New responsible relationships

Trey Olson, assistant superintendent of personnel management, led the ad hoc responsible relationships committee, which came up with guidelines for professionalism in the workplace, student boundaries and relationships and the use of social media.

The committee was established this school year following arrests of two Creekview High School teachers who were allegedly found to have had sexual relationships with students.

Olson said a recommendation by the committee was to explore the use of a district-controlled learning management system for teacher-student communication.

“Instead of use of Facebook and other types of social media in connecting with students, (the district) could use some kind of learning management system to provide an alternative,” Olsen said.

The committee is also recommending working on gaining legislative support to modify Georgia law that provides for felony prosecution of teachers and administrators for having sexual contact with a student under their supervision. Olsen said the committee would like for the law to include all other district employees.

Also, the committee would like to see a law requiring previous employers to disclose any and all information in an applicants personnel file related to instances of sexual misconduct.

Petruzielo lauded many of the recommendations and said he intends to incorporate the recommended protocols with new and returning employees.

Expanding school choice

Assistant Superintendent of School Operations Brian Hightower announced the district this year will create a hub for all digital coursework for all K-12 students called the Cherokee Cyber Connection Academy.

The program can immediately include initial credit through Georgia Virtual School, blended learning combining traditional classroom instruction with digital content, credit recovery through Apex Credit Connect and Georgia Credit Recovery.

The district will begin offering eight middle school courses recently developed by Georgia Virtual School in the coming year and will look at expanding into elementary courses in the next couple of years, Hightower said.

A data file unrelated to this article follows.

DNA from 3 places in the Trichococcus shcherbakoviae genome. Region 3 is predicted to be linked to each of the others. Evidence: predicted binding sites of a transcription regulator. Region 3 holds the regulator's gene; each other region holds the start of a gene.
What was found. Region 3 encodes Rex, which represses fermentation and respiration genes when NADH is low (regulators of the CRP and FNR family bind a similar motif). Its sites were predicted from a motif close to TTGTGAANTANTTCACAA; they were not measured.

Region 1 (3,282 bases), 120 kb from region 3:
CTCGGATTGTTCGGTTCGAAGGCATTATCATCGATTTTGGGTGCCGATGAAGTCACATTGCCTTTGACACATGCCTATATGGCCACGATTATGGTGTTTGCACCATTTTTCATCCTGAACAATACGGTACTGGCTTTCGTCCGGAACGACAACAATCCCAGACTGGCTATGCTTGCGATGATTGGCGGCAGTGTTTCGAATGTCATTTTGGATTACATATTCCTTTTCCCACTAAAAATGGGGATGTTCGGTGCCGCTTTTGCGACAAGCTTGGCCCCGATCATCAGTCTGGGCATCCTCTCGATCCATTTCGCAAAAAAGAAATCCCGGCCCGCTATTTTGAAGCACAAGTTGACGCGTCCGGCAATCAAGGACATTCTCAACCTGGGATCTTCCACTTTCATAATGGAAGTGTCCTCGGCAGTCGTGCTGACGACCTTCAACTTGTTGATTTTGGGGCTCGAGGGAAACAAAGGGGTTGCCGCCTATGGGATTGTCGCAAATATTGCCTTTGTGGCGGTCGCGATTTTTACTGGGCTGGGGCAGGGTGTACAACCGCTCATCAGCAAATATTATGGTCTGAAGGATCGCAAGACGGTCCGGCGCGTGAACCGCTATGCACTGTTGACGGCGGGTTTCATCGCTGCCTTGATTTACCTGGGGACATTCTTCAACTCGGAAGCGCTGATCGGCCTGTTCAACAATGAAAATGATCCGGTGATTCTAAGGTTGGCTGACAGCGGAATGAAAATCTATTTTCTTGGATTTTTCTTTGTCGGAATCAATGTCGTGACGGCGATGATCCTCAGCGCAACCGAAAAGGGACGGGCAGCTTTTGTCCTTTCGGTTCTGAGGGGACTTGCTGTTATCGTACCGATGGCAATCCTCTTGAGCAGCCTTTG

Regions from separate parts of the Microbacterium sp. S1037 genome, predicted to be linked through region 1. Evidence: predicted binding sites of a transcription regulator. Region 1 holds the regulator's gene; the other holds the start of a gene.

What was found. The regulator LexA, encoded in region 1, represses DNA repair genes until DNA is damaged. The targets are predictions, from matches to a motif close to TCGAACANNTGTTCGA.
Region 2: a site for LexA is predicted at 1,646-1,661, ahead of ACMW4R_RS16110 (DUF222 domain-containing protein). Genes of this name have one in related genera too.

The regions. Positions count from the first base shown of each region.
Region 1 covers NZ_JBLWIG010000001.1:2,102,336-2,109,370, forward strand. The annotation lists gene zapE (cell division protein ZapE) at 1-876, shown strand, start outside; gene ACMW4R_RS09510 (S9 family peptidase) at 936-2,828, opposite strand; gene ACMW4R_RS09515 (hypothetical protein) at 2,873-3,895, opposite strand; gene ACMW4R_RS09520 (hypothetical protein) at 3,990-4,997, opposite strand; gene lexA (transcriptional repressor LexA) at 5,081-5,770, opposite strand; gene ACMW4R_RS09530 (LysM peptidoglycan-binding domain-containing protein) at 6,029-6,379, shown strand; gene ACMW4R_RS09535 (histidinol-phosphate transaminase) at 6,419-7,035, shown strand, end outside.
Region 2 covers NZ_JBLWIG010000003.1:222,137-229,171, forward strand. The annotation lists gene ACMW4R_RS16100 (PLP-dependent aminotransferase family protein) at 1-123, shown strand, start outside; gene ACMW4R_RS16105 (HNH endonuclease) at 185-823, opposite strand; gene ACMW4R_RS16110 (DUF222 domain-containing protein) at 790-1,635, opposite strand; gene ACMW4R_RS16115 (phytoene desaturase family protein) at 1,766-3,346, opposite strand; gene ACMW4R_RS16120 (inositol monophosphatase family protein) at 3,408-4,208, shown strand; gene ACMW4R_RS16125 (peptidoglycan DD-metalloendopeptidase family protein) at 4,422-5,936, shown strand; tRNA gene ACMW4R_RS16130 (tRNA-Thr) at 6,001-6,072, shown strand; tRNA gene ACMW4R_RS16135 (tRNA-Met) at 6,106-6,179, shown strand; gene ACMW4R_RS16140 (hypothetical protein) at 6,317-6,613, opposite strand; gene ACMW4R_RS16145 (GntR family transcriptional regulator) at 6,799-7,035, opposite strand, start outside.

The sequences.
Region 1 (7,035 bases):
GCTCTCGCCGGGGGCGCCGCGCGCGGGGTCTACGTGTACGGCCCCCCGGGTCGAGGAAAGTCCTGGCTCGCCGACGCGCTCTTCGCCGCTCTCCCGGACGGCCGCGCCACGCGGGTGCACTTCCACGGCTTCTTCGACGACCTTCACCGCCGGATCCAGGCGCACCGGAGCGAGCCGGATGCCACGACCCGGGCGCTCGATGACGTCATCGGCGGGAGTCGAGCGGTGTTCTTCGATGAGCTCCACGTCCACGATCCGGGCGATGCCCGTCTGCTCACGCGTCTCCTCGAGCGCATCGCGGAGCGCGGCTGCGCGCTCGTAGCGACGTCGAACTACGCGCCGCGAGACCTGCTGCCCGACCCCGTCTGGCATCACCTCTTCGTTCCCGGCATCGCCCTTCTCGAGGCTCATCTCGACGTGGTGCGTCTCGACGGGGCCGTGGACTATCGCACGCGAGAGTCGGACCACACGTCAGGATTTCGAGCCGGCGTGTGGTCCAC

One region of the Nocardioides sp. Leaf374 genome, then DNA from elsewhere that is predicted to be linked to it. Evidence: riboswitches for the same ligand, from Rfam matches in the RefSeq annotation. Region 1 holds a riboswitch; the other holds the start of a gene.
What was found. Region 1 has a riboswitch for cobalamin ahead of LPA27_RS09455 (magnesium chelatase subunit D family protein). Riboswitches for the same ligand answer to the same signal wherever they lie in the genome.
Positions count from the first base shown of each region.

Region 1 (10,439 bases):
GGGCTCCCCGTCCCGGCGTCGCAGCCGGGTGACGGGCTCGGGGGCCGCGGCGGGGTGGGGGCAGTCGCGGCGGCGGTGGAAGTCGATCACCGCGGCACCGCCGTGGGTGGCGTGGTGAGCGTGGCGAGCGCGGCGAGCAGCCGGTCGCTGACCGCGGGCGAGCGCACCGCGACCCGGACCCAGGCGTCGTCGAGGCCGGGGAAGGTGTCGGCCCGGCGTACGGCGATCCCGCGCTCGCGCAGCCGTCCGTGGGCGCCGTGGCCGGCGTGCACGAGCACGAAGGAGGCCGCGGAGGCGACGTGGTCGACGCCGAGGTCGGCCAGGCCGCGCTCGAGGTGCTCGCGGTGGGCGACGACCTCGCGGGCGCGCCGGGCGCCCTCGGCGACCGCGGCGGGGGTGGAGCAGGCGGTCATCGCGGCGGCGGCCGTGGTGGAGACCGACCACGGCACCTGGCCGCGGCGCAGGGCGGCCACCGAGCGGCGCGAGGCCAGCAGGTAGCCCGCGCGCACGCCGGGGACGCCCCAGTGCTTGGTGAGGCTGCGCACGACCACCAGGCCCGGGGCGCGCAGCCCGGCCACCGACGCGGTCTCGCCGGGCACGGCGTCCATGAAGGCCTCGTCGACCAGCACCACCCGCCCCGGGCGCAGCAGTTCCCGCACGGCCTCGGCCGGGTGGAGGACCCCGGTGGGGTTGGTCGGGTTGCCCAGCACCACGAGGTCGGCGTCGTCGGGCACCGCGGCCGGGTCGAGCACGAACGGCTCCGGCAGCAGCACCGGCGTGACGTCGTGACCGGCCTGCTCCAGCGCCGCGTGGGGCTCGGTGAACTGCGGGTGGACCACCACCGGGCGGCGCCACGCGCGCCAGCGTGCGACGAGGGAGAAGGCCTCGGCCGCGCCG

“Different students learn in different ways and in different manners,” Hightower said. “We want a digital academy that really gives students a lot of different ways to learn and it really revolutionizes the classroom.”

In addition to the new virtual courses, Hightower reviewed the expansion of choice within the district in the coming year.

Prior to the district’s capital improvement campaign beginning almost a decade ago, Hightower said one in four students were in mobile classrooms. With most of the overcrowding issues addressed, he said students now have five different types of choice for their education needs.

“At this point, 70 percent of our elementary schools are now listed on the open (status) list,” he said, meaning district students can consider requesting a transfer there because student enrollment is below 95 percent capacity.

The district has 1,500 students annually in a different school than they are regularly zoned to attend, Hightower said.

The Cherokee Academy enrollment period starts next week and Hightower said he anticipates an additional 500 students will take the opportunity to attend an academy next year. The school district’s six academies served approximately 2,750 students this past school year.

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April 21, 2013
Good luck to Cherokee County School District in using Georgia Virtual School. My child took a course through them several years ago. It turned out to be taught by someone who wasn't certified to teach that course. I don't know how the Georgia Professional Standards Commission lets them get away with that.